Many pain management physicians – including Atlanta pain management doctors – are beginning to acknowledge alternatives to traditional medications and interventions in relieving chronic pain.

When these alternative pain management options are combined with traditional medicine, this is called complementary medicine.

As pain management doctors, our future efficacy many depend on our ability to at least consider – if not embrace – the role of alternative medicine for pain treatment in our practice. As patients, you deserve to have access to and support for anything that can help reduce – if not erase – your ongoing pain.

Let’s look at some of the most common alternative pain management therapies available today:

Mind-Body Therapies for Pain

It is fairly widely accepted now that manipulating and/or controlling the mind can increase or reduce the sensation of pain.

There are a few different mind-body pain management or pain reduction therapy treatments. These include hypnosis, biofeedback, visualization, guided imagery, and meditation.

One of the most promising is meditation for pain management – either self-induced or guided meditation. The biggest reason is because it is essentially free (or very low cost) and widely accessible. Patients can buy or rent low-cost guided meditation tapes or CD’s for guided meditation. Or they can just begin to sit quietly, breathe deeply, and simply – relax – on their own. For those who choose, prayer can be considered a form of meditation and science has documented the physical benefits of prayer on pain and overall health.

Acupuncture for Pain Management

The World Health Organization now acknowledges over 30 ailments and conditions that can benefit from acupuncture. However, even Western physicians are now agreeing that the biggest benefits of acupuncture can be seen in pain relief.

Sixteenth-century Chinese medicine doctors believed illness was due to energy blocks in the body. In acupuncture, needles are injected into – or along – the body’s 14 main energy meridians. These are thought to be the pathways by which energy flows through the body. The needles stimulate these pathways – depending on where they are injected – in order to let the energy flow freely and heal illness or release pain.

Many of the points stimulated by needles in acupuncture are near nerves. When the needle is injected, the nerves cause the nearby muscles to feel “full” or ache in a dull manner. This “message” is then sent to the central nervous system and endorphins (our body’s ‘feel good’ chemicals) are released. Endorphins act as the body’s ‘natural morphine’ to relieve pain.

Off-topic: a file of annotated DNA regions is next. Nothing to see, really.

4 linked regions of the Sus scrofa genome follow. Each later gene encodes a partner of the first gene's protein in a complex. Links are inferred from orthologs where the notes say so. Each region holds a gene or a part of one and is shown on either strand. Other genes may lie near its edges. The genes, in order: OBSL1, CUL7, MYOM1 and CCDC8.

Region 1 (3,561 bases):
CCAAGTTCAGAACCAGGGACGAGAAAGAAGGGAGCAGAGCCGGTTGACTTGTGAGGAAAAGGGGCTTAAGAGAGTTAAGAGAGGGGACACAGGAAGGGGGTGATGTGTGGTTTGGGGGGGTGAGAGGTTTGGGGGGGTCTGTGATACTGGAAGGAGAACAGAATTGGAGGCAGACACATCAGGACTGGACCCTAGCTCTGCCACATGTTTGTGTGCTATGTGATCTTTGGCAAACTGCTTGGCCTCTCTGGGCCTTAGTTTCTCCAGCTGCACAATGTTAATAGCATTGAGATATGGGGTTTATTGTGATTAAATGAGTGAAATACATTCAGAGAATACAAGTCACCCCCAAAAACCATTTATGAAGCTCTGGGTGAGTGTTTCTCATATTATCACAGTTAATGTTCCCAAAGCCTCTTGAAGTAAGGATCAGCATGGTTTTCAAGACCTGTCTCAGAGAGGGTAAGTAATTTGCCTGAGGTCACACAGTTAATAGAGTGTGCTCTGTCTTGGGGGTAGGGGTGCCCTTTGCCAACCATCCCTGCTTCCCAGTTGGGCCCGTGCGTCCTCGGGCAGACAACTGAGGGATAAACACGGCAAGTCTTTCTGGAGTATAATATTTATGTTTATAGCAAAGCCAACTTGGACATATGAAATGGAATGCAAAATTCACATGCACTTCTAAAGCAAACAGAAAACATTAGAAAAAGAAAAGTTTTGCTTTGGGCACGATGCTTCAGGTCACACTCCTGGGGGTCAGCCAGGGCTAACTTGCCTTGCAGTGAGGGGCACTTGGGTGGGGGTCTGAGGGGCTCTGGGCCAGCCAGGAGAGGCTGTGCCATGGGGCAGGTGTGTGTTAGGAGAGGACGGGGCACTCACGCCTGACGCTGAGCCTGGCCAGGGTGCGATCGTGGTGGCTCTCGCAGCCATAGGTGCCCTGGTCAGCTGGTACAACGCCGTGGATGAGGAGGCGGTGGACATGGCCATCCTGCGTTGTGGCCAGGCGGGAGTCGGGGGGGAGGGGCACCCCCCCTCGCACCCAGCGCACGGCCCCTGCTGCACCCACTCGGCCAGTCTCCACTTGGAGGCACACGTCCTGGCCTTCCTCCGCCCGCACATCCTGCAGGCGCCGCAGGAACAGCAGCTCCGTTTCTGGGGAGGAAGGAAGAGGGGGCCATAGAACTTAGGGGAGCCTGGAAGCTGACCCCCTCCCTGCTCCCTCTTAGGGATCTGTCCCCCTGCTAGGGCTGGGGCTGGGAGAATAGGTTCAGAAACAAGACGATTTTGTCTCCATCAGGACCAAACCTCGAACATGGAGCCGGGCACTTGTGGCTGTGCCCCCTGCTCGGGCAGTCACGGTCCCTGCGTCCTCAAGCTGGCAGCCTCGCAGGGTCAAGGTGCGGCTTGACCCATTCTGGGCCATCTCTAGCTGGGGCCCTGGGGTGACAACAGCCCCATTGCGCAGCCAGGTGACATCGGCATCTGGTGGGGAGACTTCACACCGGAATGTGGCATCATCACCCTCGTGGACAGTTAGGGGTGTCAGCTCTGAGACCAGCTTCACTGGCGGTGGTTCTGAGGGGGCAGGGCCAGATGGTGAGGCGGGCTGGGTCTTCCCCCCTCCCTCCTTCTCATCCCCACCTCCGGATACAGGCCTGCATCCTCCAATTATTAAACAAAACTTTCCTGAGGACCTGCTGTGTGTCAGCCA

Today, even most Western or traditional medicine doctors allow and even embrace the idea of their patients adding acupuncture in to their pain management treatment.

Chiropractic & Massage for Pain Management

Chiropractic adjustment for back pain and neck pain / headache pain due to alignment issues and/or compression shows great promise. Some say it works similar to acupuncture by opening up energy channels and others say it releases tension in areas of the body where impact / pressure is causing pain due to the alignment / compression problems.  Few serious side effects have been seen from chiropractic treatment and are rare.

Pain is often increased or exacerbated by muscle tightness and/or stiffness. This is one reason massage may be beneficial in pain management. Additionally, massage is relaxing. And since we release tension and generate endorphins when we relax, this is another way it can help to reduce pain.

Therapeutic Touch / Reiki for Pain Management

Therapeutic touch and Reiki are a little more unorthodox but still gaining popularity –even among traditional pain management doctors. These two forms of alternative pain therapy are said to activate an individual’s own healing power within their body. They are energy-based methodologies and recent studies have shown some effectiveness in treating both pain and anxiety. However, more studies are definitely needed to say definitively whether it is the therapy or belief in the effectiveness of the therapy that produces results.

Nutrition, Dietary, and Herbal Approaches to Pain Management

It is known widely that a lot of pain or pain sensation can be traced directly to inflammation. Therefore, it is no stretch that foods and herbs that reduce this inflammation also assist with pain management. Additionally, some studies have shown that dietary changes – such as increasing good oils and decreasing fats and the quantity of red meat and processed foods eaten – can reduce pain too.

Herbal medicine for pain treatment is also becoming increasingly popular and accepted. That being said, it is very important for you to discuss any herbs or herbal compounds you want or plan to take with your pain management doctor. Some herbs can have a dramatic impact on other prescription medications you might be taking. In several cases, adding certain herbs will necessitate a dosage change and/or may not be able to be taken with your medications at all.

Just remember – even alternative medical theories and therapies can have side effects and dramatically impact your pain management plan with your pain management physician or Atlanta pain management doctor.

Therefore, always discuss any ideas or plans you may have for introducing these alternative treatments into your pain management. Yes, complementary medicine is gaining traction. But the way to make it most effective – and safe for you to consider – is when it is done with a pain management physician you trust who can coordinate the efforts.